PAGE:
Sanicle

Common Names: Black snakeroot, pool root, American Sanicle, wood Sanicle.

Features: Sanicle, of the parsley family, is an indigenous perennial common to the U.S. and Canada. The fibrous root is aromatic in taste and odor, with a smooth reddish furrowed stem, 1-3 feet high. The leaves are digitate, mostly radical, and on petioles, 6-12 inches long, nearly three inches across, glossy green above, less color underneath. The flowers bloom in June and July. They are mostly barren white, sometimes yellowish, the fertile ones sessile.

Medicinal Parts: Roots, leaves.

Solvent: Water

Bodily Influence: Vulverary, astringent, alternative, expectorant, discutient, depurative.

Uses: Used by Native Americans in intermittent fevers and for treating a variety of skin conditions. The action upon the system very much resembles that of valerian, possessing nervine and anodyne properties. This is one of the herbs that could well be called a "Cure All" because it possesses powerful cleansing and healing virtues, both internally and externally. It heals, stops bleeding, diminishes tumors, whether of a recent or long-standing nature. The properties, when administered, seem to seek the area most in distress, be it the throat, lungs, intestines, renal tract, reproductive organs, etc. You name it, sanicle will find it. It's qualifications are many as a cleansing and healing herb of both man and animal.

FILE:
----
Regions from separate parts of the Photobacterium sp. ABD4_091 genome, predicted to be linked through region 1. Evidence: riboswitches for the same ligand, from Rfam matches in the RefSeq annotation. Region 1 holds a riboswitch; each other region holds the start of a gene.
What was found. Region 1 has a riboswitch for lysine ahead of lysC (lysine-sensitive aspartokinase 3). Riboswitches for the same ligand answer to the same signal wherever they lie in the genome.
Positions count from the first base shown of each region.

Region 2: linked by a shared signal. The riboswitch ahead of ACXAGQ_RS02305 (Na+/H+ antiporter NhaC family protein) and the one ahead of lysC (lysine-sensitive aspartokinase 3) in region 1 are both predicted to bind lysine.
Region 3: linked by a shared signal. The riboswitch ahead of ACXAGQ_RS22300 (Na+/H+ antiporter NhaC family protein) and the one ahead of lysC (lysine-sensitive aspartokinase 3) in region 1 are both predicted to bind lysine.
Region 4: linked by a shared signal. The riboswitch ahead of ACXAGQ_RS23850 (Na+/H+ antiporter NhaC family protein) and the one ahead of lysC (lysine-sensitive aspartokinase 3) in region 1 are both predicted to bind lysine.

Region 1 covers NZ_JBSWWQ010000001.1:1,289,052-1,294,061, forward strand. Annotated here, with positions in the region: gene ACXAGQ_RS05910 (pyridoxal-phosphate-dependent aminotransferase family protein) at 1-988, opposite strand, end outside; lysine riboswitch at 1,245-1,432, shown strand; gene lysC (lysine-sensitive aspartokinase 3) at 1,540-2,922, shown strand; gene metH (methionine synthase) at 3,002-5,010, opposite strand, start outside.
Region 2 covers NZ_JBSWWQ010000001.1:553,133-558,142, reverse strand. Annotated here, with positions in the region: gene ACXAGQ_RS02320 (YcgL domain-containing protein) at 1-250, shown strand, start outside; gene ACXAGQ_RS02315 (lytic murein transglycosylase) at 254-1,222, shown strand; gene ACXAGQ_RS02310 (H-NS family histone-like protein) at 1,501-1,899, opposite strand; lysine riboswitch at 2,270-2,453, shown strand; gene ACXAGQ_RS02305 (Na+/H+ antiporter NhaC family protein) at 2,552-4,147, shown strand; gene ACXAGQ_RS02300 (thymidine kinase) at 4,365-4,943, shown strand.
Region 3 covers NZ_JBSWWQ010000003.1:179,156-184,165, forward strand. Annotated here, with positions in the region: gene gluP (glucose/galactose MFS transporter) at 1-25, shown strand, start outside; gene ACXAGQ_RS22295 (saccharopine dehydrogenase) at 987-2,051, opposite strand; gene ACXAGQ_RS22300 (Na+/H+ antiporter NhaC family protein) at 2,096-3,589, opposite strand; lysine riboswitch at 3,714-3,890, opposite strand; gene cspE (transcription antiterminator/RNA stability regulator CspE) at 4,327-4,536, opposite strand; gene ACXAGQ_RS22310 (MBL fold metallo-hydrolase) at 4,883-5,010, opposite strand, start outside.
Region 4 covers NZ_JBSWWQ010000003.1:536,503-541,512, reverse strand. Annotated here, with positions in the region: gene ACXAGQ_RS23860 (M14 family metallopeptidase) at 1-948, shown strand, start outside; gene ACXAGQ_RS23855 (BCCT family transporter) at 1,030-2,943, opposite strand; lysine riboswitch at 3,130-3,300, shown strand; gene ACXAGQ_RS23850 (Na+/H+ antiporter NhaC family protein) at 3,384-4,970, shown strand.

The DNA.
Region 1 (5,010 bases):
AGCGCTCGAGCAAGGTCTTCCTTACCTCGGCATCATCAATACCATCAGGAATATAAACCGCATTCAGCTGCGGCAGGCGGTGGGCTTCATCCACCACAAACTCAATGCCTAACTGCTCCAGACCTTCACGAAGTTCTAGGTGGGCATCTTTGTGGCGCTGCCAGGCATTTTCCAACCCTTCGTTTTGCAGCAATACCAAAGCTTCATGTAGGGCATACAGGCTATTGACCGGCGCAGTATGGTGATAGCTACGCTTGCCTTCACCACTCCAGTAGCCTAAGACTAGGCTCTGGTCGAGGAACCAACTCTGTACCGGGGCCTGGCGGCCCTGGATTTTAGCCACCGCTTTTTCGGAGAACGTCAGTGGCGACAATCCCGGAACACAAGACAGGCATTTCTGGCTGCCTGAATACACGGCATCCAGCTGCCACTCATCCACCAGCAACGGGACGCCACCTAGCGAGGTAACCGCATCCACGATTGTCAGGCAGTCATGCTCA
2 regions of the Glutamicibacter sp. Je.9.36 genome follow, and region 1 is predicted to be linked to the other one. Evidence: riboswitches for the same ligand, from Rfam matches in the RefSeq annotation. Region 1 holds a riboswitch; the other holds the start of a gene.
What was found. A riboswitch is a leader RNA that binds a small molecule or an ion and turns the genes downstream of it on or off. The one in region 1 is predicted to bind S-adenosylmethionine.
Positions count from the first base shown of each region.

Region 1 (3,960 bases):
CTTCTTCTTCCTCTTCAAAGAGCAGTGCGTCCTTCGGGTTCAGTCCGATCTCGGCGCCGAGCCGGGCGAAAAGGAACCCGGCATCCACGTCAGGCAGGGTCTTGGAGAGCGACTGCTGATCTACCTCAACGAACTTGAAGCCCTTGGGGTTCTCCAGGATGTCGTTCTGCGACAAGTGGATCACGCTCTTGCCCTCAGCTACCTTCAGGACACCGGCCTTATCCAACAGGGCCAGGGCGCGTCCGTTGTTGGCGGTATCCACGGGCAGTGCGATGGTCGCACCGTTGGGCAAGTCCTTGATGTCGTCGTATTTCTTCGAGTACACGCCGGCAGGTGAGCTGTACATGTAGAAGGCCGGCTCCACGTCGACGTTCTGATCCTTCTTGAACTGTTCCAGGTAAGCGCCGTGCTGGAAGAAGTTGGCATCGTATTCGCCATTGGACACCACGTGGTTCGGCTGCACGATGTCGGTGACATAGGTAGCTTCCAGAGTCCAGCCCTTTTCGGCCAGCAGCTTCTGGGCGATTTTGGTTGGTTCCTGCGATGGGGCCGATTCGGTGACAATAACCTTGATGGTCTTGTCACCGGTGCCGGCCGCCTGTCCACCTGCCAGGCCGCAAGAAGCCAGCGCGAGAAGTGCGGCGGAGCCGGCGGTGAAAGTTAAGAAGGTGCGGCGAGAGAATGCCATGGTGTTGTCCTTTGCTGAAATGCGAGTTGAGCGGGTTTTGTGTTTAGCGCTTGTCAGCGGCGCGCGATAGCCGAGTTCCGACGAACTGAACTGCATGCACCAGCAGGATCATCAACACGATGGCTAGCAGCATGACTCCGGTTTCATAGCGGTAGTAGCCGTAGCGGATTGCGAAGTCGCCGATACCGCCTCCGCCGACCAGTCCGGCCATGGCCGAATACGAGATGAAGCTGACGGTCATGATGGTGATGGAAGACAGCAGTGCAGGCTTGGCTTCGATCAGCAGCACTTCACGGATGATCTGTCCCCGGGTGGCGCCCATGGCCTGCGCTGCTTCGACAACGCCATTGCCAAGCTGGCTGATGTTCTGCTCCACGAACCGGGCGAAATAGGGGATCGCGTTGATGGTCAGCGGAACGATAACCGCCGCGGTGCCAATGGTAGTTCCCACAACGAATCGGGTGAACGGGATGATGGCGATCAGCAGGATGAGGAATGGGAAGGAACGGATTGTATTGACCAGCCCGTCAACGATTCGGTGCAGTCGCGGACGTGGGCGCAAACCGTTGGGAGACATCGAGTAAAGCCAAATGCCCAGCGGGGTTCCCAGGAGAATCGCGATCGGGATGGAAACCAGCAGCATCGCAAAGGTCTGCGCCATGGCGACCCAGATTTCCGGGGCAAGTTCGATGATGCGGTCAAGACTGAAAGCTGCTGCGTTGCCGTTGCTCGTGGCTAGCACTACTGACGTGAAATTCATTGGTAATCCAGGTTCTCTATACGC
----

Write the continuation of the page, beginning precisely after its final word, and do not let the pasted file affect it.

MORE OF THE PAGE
Homeopathic: Amenorrhea, asthma, bee stings, boils, borborygmus coccyx, conyloma conjunctivitis, constipation, ulceration of the cornea, cough, dandruff, debility, diabetes, diarrhea, digestion, dropsy (during pregnancy), eczema, emaciation, enuresis, excoriations, foot sweat, gastritis, suppressed gums, itching, leucorrhoea, liver soreness, lumbago, melancholy, thin milk, mouth sores, neuralgia, neurasthenia, night terrors, nose crusting, ophthalmia (tarsi), dilated uteri, rheumatism, rickets, scurvy, seasickness, sore throat, ringworm or burning of the tongue, toothache, vomiting, boils on wrist.

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